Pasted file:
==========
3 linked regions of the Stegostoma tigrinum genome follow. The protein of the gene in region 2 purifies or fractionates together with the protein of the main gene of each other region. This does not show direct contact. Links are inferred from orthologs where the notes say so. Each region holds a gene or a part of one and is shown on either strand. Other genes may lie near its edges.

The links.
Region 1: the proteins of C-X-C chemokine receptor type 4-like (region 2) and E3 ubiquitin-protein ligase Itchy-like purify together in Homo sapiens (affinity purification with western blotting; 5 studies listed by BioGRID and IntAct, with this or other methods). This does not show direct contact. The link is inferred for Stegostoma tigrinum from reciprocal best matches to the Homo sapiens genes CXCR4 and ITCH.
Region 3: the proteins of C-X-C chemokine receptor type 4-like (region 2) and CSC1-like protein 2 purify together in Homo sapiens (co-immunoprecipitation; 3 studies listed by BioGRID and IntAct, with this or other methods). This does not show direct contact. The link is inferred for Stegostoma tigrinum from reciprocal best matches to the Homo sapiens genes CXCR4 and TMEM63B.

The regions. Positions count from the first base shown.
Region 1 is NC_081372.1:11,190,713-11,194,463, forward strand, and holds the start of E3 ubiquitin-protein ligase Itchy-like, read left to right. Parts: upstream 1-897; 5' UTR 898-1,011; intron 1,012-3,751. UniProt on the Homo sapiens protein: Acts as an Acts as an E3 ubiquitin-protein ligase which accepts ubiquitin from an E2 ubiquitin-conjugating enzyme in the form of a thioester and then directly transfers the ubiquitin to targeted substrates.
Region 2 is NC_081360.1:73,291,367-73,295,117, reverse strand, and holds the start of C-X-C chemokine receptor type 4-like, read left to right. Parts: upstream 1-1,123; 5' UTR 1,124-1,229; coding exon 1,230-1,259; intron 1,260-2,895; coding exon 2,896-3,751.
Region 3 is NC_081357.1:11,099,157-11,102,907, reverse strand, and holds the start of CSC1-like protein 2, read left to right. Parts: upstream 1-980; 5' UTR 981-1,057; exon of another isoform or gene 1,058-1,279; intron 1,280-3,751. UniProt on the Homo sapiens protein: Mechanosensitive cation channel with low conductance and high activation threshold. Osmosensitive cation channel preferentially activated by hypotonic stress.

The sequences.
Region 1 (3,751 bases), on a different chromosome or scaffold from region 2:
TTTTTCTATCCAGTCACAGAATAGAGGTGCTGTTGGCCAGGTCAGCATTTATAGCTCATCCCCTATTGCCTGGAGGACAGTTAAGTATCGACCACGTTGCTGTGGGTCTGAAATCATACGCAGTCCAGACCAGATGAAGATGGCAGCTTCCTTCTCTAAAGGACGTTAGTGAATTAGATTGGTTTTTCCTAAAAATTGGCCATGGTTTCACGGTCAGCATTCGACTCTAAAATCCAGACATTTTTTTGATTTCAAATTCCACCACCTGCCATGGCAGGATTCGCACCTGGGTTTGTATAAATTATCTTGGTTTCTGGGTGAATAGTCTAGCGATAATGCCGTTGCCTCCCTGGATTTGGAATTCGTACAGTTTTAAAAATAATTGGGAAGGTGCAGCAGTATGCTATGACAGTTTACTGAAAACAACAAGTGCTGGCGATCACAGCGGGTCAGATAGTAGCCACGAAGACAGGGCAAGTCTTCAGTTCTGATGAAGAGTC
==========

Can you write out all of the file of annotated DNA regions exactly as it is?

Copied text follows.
3 linked regions of the Stegostoma tigrinum genome follow. The protein of the gene in region 2 purifies or fractionates together with the protein of the main gene of each other region. This does not show direct contact. Links are inferred from orthologs where the notes say so. Each region holds a gene or a part of one and is shown on either strand. Other genes may lie near its edges.

The links.
Region 1: the proteins of C-X-C chemokine receptor type 4-like (region 2) and E3 ubiquitin-protein ligase Itchy-like purify together in Homo sapiens (affinity purification with western blotting; 5 studies listed by BioGRID and IntAct, with this or other methods). This does not show direct contact. The link is inferred for Stegostoma tigrinum from reciprocal best matches to the Homo sapiens genes CXCR4 and ITCH.
Region 3: the proteins of C-X-C chemokine receptor type 4-like (region 2) and CSC1-like protein 2 purify together in Homo sapiens (co-immunoprecipitation; 3 studies listed by BioGRID and IntAct, with this or other methods). This does not show direct contact. The link is inferred for Stegostoma tigrinum from reciprocal best matches to the Homo sapiens genes CXCR4 and TMEM63B.

The regions. Positions count from the first base shown.
Region 1 is NC_081372.1:11,190,713-11,194,463, forward strand, and holds the start of E3 ubiquitin-protein ligase Itchy-like, read left to right. Parts: upstream 1-897; 5' UTR 898-1,011; intron 1,012-3,751. UniProt on the Homo sapiens protein: Acts as an Acts as an E3 ubiquitin-protein ligase which accepts ubiquitin from an E2 ubiquitin-conjugating enzyme in the form of a thioester and then directly transfers the ubiquitin to targeted substrates.
Region 2 is NC_081360.1:73,291,367-73,295,117, reverse strand, and holds the start of C-X-C chemokine receptor type 4-like, read left to right. Parts: upstream 1-1,123; 5' UTR 1,124-1,229; coding exon 1,230-1,259; intron 1,260-2,895; coding exon 2,896-3,751.
Region 3 is NC_081357.1:11,099,157-11,102,907, reverse strand, and holds the start of CSC1-like protein 2, read left to right. Parts: upstream 1-980; 5' UTR 981-1,057; exon of another isoform or gene 1,058-1,279; intron 1,280-3,751. UniProt on the Homo sapiens protein: Mechanosensitive cation channel with low conductance and high activation threshold. Osmosensitive cation channel preferentially activated by hypotonic stress.

The sequences.
Region 1 (3,751 bases), on a different chromosome or scaffold from region 2:
TTTTTCTATCCAGTCACAGAATAGAGGTGCTGTTGGCCAGGTCAGCATTTATAGCTCATCCCCTATTGCCTGGAGGACAGTTAAGTATCGACCACGTTGCTGTGGGTCTGAAATCATACGCAGTCCAGACCAGATGAAGATGGCAGCTTCCTTCTCTAAAGGACGTTAGTGAATTAGATTGGTTTTTCCTAAAAATTGGCCATGGTTTCACGGTCAGCATTCGACTCTAAAATCCAGACATTTTTTTGATTTCAAATTCCACCACCTGCCATGGCAGGATTCGCACCTGGGTTTGTATAAATTATCTTGGTTTCTGGGTGAATAGTCTAGCGATAATGCCGTTGCCTCCCTGGATTTGGAATTCGTACAGTTTTAAAAATAATTGGGAAGGTGCAGCAGTATGCTATGACAGTTTACTGAAAACAACAAGTGCTGGCGATCACAGCGGGTCAGATAGTAGCCACGAAGACAGGGCAAGTCTTCAGTTCTGATGAAGAGTC